I’m not writing to scare you, as the wide majority of cases of sciatica are completely harmless. However, it is important for you to understand that self-diagnosing sciatica is not a good idea. If it is troublesome, comes with a wide range of completely new symptoms, or you are worried, consult your doctor and get checked out. Whilst you very well could have Sciatica, there are a few other things that can often mimic sciatica, things such as;
- Piriformis syndrome
- Genic abnormalities, wherein the sciatic nerve actually runs through the piriformis muscle, instead of under it.
- Joint problems in the spine
- Sacroiliac joint dysfunction
- Cauda Equina syndrome
- And less likely, things like cluneal nerve entrapment.
Generally, red flags when it comes to sciatica are;
- Bowel/bladder dysfunction
- Progressive neurological weakness.
- Saddle anaesthesia.
- Incapacitating pain.
- Unrelenting night pain.
- Sexual dysfunction
- A cold feeling in the feet or toes
- An itchy feeling in the painful regions of the leg that provokes the urge to scratch (pruritus)
What to do?
Keep relatively active
Bed rest has been a popular treatment for sciatica for the better part of the last few decades. In terms of published evidence, most meta-analyses and reviews show that there are no significant benefits to bed rest over staying active when it comes to sciatica pain (and vice versa). However, as mentioned in a review posted in Spine, there is no considerable difference between advice to stay active and advice for bed rest, and there are potentially harmful effects of prolonged bed rest, it is reasonable to advise people with acute low back pain and sciatica to stay active.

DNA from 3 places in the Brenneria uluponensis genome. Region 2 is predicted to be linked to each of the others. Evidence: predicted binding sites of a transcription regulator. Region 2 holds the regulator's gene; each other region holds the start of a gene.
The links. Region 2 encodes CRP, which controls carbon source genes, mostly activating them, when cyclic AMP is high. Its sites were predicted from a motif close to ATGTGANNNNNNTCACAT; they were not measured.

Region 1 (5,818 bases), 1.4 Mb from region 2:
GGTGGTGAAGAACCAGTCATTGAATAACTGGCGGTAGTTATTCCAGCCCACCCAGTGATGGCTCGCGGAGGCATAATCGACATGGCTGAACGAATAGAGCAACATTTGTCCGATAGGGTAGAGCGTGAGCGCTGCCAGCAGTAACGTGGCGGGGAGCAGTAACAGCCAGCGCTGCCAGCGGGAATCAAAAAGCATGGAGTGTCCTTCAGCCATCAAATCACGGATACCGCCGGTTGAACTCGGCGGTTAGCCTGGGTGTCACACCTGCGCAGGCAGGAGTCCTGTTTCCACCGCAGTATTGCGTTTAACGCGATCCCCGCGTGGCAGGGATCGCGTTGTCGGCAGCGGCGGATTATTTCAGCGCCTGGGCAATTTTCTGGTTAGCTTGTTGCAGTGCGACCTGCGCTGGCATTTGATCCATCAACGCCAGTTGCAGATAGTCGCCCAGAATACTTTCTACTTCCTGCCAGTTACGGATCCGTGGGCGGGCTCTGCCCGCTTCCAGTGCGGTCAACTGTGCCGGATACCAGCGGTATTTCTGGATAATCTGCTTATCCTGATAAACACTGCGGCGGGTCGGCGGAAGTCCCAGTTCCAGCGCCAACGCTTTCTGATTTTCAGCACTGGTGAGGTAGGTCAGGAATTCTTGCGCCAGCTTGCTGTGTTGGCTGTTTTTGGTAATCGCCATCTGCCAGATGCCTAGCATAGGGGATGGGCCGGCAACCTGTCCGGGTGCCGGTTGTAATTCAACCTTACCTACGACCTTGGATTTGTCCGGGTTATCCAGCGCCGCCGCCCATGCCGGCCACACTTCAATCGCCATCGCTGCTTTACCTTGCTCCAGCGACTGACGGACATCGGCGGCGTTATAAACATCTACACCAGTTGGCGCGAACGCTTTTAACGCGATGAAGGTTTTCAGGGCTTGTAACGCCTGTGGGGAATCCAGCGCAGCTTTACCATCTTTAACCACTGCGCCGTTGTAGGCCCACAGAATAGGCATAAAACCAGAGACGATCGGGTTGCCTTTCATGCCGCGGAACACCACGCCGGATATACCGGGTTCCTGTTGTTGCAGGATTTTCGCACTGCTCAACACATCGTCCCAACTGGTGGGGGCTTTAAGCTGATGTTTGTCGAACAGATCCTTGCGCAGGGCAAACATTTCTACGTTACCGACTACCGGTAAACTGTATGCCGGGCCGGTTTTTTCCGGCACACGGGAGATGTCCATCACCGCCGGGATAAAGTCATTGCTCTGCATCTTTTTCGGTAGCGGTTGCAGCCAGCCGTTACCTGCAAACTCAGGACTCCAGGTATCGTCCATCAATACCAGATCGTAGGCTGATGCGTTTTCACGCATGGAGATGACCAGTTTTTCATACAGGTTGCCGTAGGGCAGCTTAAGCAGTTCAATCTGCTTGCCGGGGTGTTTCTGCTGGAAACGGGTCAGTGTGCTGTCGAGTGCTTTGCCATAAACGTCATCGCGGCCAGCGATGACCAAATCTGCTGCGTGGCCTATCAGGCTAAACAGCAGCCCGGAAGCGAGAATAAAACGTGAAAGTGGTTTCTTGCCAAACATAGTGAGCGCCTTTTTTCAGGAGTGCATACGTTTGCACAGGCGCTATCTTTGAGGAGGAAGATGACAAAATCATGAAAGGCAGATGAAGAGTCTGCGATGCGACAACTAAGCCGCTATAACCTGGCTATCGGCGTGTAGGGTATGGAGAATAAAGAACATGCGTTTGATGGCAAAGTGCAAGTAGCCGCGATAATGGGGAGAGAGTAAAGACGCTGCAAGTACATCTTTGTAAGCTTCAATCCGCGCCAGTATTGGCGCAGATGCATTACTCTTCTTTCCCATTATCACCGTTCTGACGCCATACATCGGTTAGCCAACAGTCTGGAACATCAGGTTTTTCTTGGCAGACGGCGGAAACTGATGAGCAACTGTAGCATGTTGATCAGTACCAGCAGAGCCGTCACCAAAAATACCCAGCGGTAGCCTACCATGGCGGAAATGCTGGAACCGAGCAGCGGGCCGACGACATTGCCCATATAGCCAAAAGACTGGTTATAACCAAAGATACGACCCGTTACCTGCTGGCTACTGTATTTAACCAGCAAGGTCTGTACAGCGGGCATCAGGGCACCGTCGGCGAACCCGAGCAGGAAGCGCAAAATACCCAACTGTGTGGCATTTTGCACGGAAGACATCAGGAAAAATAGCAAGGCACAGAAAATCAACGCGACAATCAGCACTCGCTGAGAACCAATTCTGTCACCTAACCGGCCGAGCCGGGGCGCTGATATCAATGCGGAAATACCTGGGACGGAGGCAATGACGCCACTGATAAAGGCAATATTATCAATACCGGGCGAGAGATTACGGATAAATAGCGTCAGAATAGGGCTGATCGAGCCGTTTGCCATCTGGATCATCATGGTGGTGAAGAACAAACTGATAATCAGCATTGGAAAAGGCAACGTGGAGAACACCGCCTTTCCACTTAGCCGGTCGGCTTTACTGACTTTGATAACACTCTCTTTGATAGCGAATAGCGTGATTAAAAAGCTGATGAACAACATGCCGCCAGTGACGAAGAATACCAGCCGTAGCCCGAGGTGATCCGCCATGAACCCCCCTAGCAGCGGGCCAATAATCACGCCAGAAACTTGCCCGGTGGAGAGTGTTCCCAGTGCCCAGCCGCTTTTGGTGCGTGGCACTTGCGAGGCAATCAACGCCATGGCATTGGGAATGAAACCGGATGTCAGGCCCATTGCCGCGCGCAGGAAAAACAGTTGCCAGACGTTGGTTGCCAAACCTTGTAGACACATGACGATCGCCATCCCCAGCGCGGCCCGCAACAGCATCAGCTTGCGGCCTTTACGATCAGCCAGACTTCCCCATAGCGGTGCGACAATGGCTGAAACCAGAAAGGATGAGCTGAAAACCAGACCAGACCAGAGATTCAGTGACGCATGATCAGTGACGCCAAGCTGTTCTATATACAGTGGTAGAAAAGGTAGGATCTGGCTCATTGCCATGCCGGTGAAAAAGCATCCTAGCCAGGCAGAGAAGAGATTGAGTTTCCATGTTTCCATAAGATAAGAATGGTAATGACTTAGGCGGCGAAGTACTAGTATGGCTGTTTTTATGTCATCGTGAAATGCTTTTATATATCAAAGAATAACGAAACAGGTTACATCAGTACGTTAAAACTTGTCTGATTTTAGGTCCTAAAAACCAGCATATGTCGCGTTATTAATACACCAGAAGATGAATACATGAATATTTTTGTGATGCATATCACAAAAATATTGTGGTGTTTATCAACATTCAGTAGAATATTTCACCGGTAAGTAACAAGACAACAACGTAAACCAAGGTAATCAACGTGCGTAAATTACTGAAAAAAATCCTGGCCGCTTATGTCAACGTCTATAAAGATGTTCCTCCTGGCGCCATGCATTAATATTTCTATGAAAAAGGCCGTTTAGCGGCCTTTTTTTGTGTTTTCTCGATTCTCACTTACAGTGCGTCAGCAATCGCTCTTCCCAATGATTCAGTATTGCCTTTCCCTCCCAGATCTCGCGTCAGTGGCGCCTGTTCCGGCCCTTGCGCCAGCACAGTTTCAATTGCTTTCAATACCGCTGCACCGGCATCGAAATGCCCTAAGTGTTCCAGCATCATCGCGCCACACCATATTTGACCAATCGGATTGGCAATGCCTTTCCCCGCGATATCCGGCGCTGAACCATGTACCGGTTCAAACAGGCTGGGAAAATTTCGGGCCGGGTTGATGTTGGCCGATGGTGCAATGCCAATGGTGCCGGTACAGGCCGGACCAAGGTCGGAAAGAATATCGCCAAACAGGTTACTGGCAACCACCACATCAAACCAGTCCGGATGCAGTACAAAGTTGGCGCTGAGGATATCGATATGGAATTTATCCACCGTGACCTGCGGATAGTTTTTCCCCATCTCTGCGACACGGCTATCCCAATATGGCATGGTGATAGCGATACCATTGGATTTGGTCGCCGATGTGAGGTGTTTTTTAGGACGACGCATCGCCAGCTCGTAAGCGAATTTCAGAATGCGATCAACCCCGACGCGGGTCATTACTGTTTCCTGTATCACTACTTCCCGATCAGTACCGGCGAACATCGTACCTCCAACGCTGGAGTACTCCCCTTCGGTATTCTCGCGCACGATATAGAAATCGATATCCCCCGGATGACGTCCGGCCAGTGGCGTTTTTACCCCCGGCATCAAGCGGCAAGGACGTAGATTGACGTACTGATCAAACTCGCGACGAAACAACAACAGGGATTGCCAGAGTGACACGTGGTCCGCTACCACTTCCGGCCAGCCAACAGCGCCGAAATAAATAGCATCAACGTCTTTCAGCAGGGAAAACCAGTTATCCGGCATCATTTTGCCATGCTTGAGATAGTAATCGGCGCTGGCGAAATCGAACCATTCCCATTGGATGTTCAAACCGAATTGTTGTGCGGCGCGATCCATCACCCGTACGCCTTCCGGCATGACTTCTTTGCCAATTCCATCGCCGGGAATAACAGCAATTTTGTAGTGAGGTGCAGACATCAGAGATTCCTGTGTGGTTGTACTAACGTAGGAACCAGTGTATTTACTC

So, if you do have fibromyalgia and sciatica, you have been checked out and there are no red flags, keeping active can be very helpful. However, being active doesn’t mean you need to be doing crazy exercises, it just means getting up and moving around, as much as the pain will allow.
In terms of movements, gentle dynamic movement that helps to move a joint through its full range can be incredibly beneficial when it comes to sciatica, helping us to utilise our own internal pain killers. Likewise, stretching can be incredibly beneficial, helping to calm the nervous system down, reduce muscle tone and guarding, reduce pain, and to help create a sense of safety. This sense of safety is a particularly interesting topic, as fear will cause you to guard, making you stiffer and most likely in more pain.
Heat and Vibration
Heat can also be used on the surrounding muscles to help them relax. Due to the thickness of the tissue in the buttocks, heat isn’t going to have much of a circulatory effect on the nerves or muscles that can irritate sciatica. However, it will provide enough input to help calm down the nervous system. A good heat pad or warm bath is sufficient.
Likewise, vibration can be used for sciatica with a fairly good outcome. Vibration therapy may help to reduce muscle soreness and interleukin-6, helping to stimulate lymphocyte and neutrophil responses, a useful modality in treating muscle inflammation. Which, if we learned anything today, is most likely more important than impingement.
—The Fibro Guy Team—